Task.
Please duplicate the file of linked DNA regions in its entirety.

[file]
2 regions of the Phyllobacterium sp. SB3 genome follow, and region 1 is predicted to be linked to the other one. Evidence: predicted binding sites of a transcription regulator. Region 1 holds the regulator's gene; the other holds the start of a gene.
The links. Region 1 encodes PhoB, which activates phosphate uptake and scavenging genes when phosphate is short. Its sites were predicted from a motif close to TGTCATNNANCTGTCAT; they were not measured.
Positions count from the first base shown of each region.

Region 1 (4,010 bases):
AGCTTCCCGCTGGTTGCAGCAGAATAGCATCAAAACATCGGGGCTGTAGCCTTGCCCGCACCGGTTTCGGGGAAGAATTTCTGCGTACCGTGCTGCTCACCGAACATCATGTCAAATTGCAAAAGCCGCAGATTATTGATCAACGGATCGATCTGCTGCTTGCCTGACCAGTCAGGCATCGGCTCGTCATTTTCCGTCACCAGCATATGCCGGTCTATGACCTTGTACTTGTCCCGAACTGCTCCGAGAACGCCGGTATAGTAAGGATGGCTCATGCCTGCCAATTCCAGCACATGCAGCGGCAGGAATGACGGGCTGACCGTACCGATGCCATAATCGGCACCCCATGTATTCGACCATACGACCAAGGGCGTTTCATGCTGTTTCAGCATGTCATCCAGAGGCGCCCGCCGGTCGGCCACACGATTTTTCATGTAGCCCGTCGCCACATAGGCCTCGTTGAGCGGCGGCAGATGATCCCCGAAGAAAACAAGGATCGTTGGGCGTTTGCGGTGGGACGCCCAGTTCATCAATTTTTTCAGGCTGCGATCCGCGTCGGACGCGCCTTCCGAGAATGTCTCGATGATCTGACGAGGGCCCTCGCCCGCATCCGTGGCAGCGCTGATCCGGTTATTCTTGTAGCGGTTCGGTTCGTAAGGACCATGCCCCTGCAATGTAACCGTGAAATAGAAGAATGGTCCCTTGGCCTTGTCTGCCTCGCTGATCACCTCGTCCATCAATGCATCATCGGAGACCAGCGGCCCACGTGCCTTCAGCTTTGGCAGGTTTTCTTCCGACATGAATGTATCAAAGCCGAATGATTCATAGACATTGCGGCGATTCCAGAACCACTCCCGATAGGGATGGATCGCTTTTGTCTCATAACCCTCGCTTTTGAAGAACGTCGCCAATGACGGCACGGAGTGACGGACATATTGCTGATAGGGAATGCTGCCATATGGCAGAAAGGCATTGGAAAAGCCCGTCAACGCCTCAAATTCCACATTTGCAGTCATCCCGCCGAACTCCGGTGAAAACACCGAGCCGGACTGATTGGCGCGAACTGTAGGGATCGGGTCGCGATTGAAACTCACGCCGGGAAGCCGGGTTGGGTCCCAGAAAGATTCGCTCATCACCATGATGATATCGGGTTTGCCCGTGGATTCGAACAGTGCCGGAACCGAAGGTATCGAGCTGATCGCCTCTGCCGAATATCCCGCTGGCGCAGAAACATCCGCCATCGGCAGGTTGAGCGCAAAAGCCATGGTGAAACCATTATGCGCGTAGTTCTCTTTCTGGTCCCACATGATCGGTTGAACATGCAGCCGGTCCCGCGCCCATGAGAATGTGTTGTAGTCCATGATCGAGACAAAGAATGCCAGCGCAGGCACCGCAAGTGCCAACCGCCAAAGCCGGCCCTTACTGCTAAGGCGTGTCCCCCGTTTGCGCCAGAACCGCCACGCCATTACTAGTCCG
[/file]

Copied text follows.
2 regions of the Phyllobacterium sp. SB3 genome follow, and region 1 is predicted to be linked to the other one. Evidence: predicted binding sites of a transcription regulator. Region 1 holds the regulator's gene; the other holds the start of a gene.
The links. Region 1 encodes PhoB, which activates phosphate uptake and scavenging genes when phosphate is short. Its sites were predicted from a motif close to TGTCATNNANCTGTCAT; they were not measured.
Positions count from the first base shown of each region.

Region 1 (4,010 bases):
AGCTTCCCGCTGGTTGCAGCAGAATAGCATCAAAACATCGGGGCTGTAGCCTTGCCCGCACCGGTTTCGGGGAAGAATTTCTGCGTACCGTGCTGCTCACCGAACATCATGTCAAATTGCAAAAGCCGCAGATTATTGATCAACGGATCGATCTGCTGCTTGCCTGACCAGTCAGGCATCGGCTCGTCATTTTCCGTCACCAGCATATGCCGGTCTATGACCTTGTACTTGTCCCGAACTGCTCCGAGAACGCCGGTATAGTAAGGATGGCTCATGCCTGCCAATTCCAGCACATGCAGCGGCAGGAATGACGGGCTGACCGTACCGATGCCATAATCGGCACCCCATGTATTCGACCATACGACCAAGGGCGTTTCATGCTGTTTCAGCATGTCATCCAGAGGCGCCCGCCGGTCGGCCACACGATTTTTCATGTAGCCCGTCGCCACATAGGCCTCGTTGAGCGGCGGCAGATGATCCCCGAAGAAAACAAGGATCGTTGGGCGTTTGCGGTGGGACGCCCAGTTCATCAATTTTTTCAGGCTGCGATCCGCGTCGGACGCGCCTTCCGAGAATGTCTCGATGATCTGACGAGGGCCCTCGCCCGCATCCGTGGCAGCGCTGATCCGGTTATTCTTGTAGCGGTTCGGTTCGTAAGGACCATGCCCCTGCAATGTAACCGTGAAATAGAAGAATGGTCCCTTGGCCTTGTCTGCCTCGCTGATCACCTCGTCCATCAATGCATCATCGGAGACCAGCGGCCCACGTGCCTTCAGCTTTGGCAGGTTTTCTTCCGACATGAATGTATCAAAGCCGAATGATTCATAGACATTGCGGCGATTCCAGAACCACTCCCGATAGGGATGGATCGCTTTTGTCTCATAACCCTCGCTTTTGAAGAACGTCGCCAATGACGGCACGGAGTGACGGACATATTGCTGATAGGGAATGCTGCCATATGGCAGAAAGGCATTGGAAAAGCCCGTCAACGCCTCAAATTCCACATTTGCAGTCATCCCGCCGAACTCCGGTGAAAACACCGAGCCGGACTGATTGGCGCGAACTGTAGGGATCGGGTCGCGATTGAAACTCACGCCGGGAAGCCGGGTTGGGTCCCAGAAAGATTCGCTCATCACCATGATGATATCGGGTTTGCCCGTGGATTCGAACAGTGCCGGAACCGAAGGTATCGAGCTGATCGCCTCTGCCGAATATCCCGCTGGCGCAGAAACATCCGCCATCGGCAGGTTGAGCGCAAAAGCCATGGTGAAACCATTATGCGCGTAGTTCTCTTTCTGGTCCCACATGATCGGTTGAACATGCAGCCGGTCCCGCGCCCATGAGAATGTGTTGTAGTCCATGATCGAGACAAAGAATGCCAGCGCAGGCACCGCAAGTGCCAACCGCCAAAGCCGGCCCTTACTGCTAAGGCGTGTCCCCCGTTTGCGCCAGAACCGCCACGCCATTACTAGTCCG